C. Marion Brown, “A Right Conception of Sin”

, posted by Jon Gossman

Richard S. Taylor states in his book A Right Conception of Sin that the doctrine relating to sin forms the center around which we build our entire theological system. A faulty concept here would lead to various harmful and deceitful, if not destroying practices.

With open alarm expressed by numerous church leaders concerning creeping worldly mindedness, declination in attendance, and a lack of fervency in devotion; perhaps we should re-examine our doctrine of sin as practiced and taught by example. It is one thing to stand behind the pulpit and declare war on sin and yet another to demand that these principles be carried out first in the life of the speaker and then in the hearers.

The application of the message was what caused the officials at Oxford to refuse to allow Wesley to speak again. He simply asked the question of who was a Christian under the shining light of the gospel.

We are warned about being only hearers of the Word, deceiving ourselves. A battery of excuses have been mined away from us in recent years, with major moves of God being reported in the uttermost parts of the earth, the de-clawing of the Bear, and a host of other facts that prove God is still very operative in the earth today.

A few years ago, when the ill-fated space shuttle was determined to be veering off course and had severe problems, the command central had no choice but to self-destruct the whole mechanism. The word was that it was done to protect potentially thousands from the danger of an out-of-control spaceship.

It is my firm conviction that the conservative evangelical movement as we know it in America has set in motion the concepts that will cause it to “self-destruct.”

Mr. Wesley laid a biblical cornerstone for the doctrine of sin: “A willful transgression of a known law.” Mr. Fletcher followed with his in-depth “Checks to Antinomianism.” Watson, Clarke, Field, and a host of others held tenaciously to this concept. These men taught and practiced that the atonement of Christ dealt squarely and fully with the sin question.

Somewhere a drift began, perhaps during the great controversies that followed the Civil War. Richard S. Taylor wrote his book A Right Conception of Sin to try to correct what he perceived to be errors concerning the doctrine and understanding of sin.

Today we are in a position where thousands give mental assent to so-called principles of Wesleyan interpretation of the Scripture, but in practice deny them. The impetus of the doctrine has been taken away. Leaders bemoan the fact that their base is eroding. The problem transcends our stand on outward adornment, structure of church government, or specific positions on a variety of subjects. Statistics show us something we ought to consider.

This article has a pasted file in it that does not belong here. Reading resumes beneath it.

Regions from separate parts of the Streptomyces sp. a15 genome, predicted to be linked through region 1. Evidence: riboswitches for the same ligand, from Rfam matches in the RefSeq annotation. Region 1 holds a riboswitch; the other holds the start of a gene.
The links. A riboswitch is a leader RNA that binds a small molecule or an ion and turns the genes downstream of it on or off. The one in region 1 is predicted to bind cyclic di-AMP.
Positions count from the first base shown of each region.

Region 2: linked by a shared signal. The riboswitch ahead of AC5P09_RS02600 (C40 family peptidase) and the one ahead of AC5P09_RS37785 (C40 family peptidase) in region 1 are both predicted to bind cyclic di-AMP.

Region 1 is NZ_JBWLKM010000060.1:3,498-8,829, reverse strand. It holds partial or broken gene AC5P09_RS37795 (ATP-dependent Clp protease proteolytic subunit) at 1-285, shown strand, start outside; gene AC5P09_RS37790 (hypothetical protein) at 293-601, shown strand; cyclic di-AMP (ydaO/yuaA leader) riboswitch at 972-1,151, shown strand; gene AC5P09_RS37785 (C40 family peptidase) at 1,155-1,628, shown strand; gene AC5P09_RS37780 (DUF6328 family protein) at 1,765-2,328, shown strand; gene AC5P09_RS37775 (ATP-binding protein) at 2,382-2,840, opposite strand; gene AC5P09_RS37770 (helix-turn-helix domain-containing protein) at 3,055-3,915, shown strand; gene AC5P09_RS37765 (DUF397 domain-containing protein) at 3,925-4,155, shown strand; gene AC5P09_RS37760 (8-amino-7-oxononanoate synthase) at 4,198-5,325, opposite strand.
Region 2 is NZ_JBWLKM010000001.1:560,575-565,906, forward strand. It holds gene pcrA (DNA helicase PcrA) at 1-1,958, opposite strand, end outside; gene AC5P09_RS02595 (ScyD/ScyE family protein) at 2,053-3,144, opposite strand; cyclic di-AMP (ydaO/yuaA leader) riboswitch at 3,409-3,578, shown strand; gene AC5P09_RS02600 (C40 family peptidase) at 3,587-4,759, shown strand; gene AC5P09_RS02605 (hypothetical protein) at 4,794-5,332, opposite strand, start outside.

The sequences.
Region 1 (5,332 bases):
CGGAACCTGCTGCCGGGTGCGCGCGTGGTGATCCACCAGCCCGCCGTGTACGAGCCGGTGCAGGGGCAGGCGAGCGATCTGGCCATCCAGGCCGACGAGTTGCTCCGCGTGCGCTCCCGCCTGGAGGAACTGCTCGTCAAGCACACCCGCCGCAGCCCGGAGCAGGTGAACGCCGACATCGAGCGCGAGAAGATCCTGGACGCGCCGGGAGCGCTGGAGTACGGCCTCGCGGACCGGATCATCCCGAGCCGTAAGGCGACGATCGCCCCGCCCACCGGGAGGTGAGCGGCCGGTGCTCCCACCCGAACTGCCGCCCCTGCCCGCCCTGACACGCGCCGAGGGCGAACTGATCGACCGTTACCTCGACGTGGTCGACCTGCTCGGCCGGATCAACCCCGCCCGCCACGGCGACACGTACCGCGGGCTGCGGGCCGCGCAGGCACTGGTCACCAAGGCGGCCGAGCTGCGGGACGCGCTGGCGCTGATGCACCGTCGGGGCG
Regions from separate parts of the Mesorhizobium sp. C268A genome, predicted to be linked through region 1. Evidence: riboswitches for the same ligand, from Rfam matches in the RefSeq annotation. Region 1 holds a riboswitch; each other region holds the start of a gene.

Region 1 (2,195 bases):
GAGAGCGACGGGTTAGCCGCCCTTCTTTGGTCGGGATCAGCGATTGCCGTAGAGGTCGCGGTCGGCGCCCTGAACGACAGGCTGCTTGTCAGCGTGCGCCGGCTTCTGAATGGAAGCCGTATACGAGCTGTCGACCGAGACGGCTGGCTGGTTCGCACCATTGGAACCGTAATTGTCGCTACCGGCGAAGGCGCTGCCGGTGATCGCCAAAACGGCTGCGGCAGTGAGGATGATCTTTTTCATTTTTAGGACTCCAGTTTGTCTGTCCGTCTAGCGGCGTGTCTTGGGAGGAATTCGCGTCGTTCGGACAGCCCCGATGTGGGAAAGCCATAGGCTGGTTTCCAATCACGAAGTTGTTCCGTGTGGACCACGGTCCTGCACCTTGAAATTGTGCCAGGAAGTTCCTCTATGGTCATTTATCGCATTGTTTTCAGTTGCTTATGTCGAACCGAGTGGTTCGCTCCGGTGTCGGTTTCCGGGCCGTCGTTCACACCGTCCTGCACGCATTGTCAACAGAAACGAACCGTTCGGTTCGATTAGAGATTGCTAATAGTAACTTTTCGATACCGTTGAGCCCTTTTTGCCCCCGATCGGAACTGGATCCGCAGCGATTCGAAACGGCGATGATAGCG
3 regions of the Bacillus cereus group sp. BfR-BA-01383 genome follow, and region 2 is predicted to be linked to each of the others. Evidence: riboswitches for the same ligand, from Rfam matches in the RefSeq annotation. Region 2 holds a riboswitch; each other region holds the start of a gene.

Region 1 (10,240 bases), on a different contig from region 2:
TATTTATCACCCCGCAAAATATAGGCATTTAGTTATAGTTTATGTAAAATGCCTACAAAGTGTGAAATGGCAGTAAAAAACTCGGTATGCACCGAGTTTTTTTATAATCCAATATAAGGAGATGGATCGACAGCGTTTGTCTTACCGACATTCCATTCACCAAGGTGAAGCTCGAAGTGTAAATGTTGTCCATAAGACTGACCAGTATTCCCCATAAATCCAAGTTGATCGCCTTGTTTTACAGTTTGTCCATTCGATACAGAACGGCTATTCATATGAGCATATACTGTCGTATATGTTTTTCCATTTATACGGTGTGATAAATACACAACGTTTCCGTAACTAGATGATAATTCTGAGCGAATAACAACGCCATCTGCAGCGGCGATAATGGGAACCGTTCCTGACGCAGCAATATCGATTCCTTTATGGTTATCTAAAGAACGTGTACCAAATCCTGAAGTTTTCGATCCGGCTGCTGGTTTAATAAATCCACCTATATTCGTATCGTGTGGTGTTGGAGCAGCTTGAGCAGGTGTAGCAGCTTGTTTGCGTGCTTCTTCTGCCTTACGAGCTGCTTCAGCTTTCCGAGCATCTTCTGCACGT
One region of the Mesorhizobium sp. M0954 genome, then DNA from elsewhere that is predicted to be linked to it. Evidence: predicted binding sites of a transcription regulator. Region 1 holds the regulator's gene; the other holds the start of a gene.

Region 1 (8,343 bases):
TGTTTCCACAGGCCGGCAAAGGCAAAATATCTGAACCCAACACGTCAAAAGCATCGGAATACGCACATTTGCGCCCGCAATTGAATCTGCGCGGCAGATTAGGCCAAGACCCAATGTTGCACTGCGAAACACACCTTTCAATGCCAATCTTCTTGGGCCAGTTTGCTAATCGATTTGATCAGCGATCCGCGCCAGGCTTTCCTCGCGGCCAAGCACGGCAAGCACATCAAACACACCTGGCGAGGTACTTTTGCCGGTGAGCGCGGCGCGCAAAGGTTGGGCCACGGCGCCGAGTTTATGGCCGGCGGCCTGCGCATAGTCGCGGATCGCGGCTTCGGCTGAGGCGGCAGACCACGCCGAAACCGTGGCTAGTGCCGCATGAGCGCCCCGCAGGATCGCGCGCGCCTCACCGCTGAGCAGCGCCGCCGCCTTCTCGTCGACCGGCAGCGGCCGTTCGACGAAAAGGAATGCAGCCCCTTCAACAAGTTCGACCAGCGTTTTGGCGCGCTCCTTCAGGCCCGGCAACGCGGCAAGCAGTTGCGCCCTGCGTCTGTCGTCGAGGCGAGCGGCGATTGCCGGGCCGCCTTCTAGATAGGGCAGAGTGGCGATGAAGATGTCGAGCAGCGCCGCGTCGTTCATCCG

We should re-examine our doctrine of sin, not in theory as much as in practices – practices we tolerate in our lives and allow to freely operate in our ranks. The sin of gossiping and backbiting is always listed in the Scripture along with the sins of murder and adultery. Jesus stated plainly that “no murderer hath eternal life.” He clearly linked together the sin of murder and anger. Where does that place a host of professors of religion who engage freely in this common place sin of the twentieth century?

For a while we tolerated it, now we embrace it as a necessary evil in our ranks. It seems to be practiced freely and without much wounding of conscience even among professing evangelical Christians.

This is a sad hour and an hour for genuine repentance and turning from sin. Christ came not to call the righteous, but sinners to repentance. As long as we see ourselves and our peers in self-righteous robes of profession and exceptional knowledge and not in the revealing light of the Scriptures, there is no hope of turning the tide of sin and ungodliness.

The right concept of sin is always demonstrated in a clear rebuke of its practice wherever it is found. Sin nailed Jesus to the cross, not just the gross, heinous sins, but all sin – even the ones practiced by so-called holiness people today.

So far have we drifted from the mindset of John Newton when he wrote,

I saw one hanging on a tree in agony and blood. He fixed his languid eyes on me as near his cross I stood sure, never till my latest breath can I forget that look; it seemed to charge me with his death tho’ not a word He spoke.

Oh, for a revival of owning up to our sin, no matter how palatable or how hard. It is the only path to revival and awakening!